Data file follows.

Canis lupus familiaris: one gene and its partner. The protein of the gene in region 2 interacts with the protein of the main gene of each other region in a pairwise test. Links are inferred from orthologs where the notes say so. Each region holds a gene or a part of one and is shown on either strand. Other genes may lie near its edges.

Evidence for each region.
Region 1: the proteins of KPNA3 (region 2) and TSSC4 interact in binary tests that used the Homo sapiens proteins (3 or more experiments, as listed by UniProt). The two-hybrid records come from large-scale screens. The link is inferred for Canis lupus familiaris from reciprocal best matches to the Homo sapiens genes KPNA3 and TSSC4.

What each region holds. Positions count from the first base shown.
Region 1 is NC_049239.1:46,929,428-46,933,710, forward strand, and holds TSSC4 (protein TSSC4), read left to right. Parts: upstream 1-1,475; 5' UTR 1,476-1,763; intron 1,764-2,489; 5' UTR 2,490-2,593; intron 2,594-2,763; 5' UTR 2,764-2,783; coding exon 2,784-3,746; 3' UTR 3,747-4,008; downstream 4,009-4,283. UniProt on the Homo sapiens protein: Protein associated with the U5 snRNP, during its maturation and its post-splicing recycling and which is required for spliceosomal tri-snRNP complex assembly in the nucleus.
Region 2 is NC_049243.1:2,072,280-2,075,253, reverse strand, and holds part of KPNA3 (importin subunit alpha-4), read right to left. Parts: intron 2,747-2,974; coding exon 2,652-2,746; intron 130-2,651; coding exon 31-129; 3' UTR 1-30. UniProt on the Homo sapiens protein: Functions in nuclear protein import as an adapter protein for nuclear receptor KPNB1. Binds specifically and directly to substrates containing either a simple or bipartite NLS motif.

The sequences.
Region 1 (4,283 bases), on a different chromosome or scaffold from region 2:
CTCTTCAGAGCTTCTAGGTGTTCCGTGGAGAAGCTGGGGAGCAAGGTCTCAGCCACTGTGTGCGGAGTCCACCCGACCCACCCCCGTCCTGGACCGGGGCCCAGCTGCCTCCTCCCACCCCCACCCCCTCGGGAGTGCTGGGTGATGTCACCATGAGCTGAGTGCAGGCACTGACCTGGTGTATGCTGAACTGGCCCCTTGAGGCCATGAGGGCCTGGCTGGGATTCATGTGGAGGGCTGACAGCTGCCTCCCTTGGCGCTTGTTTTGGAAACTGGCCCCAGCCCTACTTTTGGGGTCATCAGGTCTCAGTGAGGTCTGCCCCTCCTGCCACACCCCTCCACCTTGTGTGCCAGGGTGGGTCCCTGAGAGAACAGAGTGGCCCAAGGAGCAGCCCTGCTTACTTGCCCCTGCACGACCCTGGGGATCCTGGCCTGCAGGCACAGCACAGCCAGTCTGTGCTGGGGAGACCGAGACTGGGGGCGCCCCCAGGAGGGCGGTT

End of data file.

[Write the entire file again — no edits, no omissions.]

Canis lupus familiaris: one gene and its partner. The protein of the gene in region 2 interacts with the protein of the main gene of each other region in a pairwise test. Links are inferred from orthologs where the notes say so. Each region holds a gene or a part of one and is shown on either strand. Other genes may lie near its edges.

Evidence for each region.
Region 1: the proteins of KPNA3 (region 2) and TSSC4 interact in binary tests that used the Homo sapiens proteins (3 or more experiments, as listed by UniProt). The two-hybrid records come from large-scale screens. The link is inferred for Canis lupus familiaris from reciprocal best matches to the Homo sapiens genes KPNA3 and TSSC4.

What each region holds. Positions count from the first base shown.
Region 1 is NC_049239.1:46,929,428-46,933,710, forward strand, and holds TSSC4 (protein TSSC4), read left to right. Parts: upstream 1-1,475; 5' UTR 1,476-1,763; intron 1,764-2,489; 5' UTR 2,490-2,593; intron 2,594-2,763; 5' UTR 2,764-2,783; coding exon 2,784-3,746; 3' UTR 3,747-4,008; downstream 4,009-4,283. UniProt on the Homo sapiens protein: Protein associated with the U5 snRNP, during its maturation and its post-splicing recycling and which is required for spliceosomal tri-snRNP complex assembly in the nucleus.
Region 2 is NC_049243.1:2,072,280-2,075,253, reverse strand, and holds part of KPNA3 (importin subunit alpha-4), read right to left. Parts: intron 2,747-2,974; coding exon 2,652-2,746; intron 130-2,651; coding exon 31-129; 3' UTR 1-30. UniProt on the Homo sapiens protein: Functions in nuclear protein import as an adapter protein for nuclear receptor KPNB1. Binds specifically and directly to substrates containing either a simple or bipartite NLS motif.

The sequences.
Region 1 (4,283 bases), on a different chromosome or scaffold from region 2:
CTCTTCAGAGCTTCTAGGTGTTCCGTGGAGAAGCTGGGGAGCAAGGTCTCAGCCACTGTGTGCGGAGTCCACCCGACCCACCCCCGTCCTGGACCGGGGCCCAGCTGCCTCCTCCCACCCCCACCCCCTCGGGAGTGCTGGGTGATGTCACCATGAGCTGAGTGCAGGCACTGACCTGGTGTATGCTGAACTGGCCCCTTGAGGCCATGAGGGCCTGGCTGGGATTCATGTGGAGGGCTGACAGCTGCCTCCCTTGGCGCTTGTTTTGGAAACTGGCCCCAGCCCTACTTTTGGGGTCATCAGGTCTCAGTGAGGTCTGCCCCTCCTGCCACACCCCTCCACCTTGTGTGCCAGGGTGGGTCCCTGAGAGAACAGAGTGGCCCAAGGAGCAGCCCTGCTTACTTGCCCCTGCACGACCCTGGGGATCCTGGCCTGCAGGCACAGCACAGCCAGTCTGTGCTGGGGAGACCGAGACTGGGGGCGCCCCCAGGAGGGCGGTT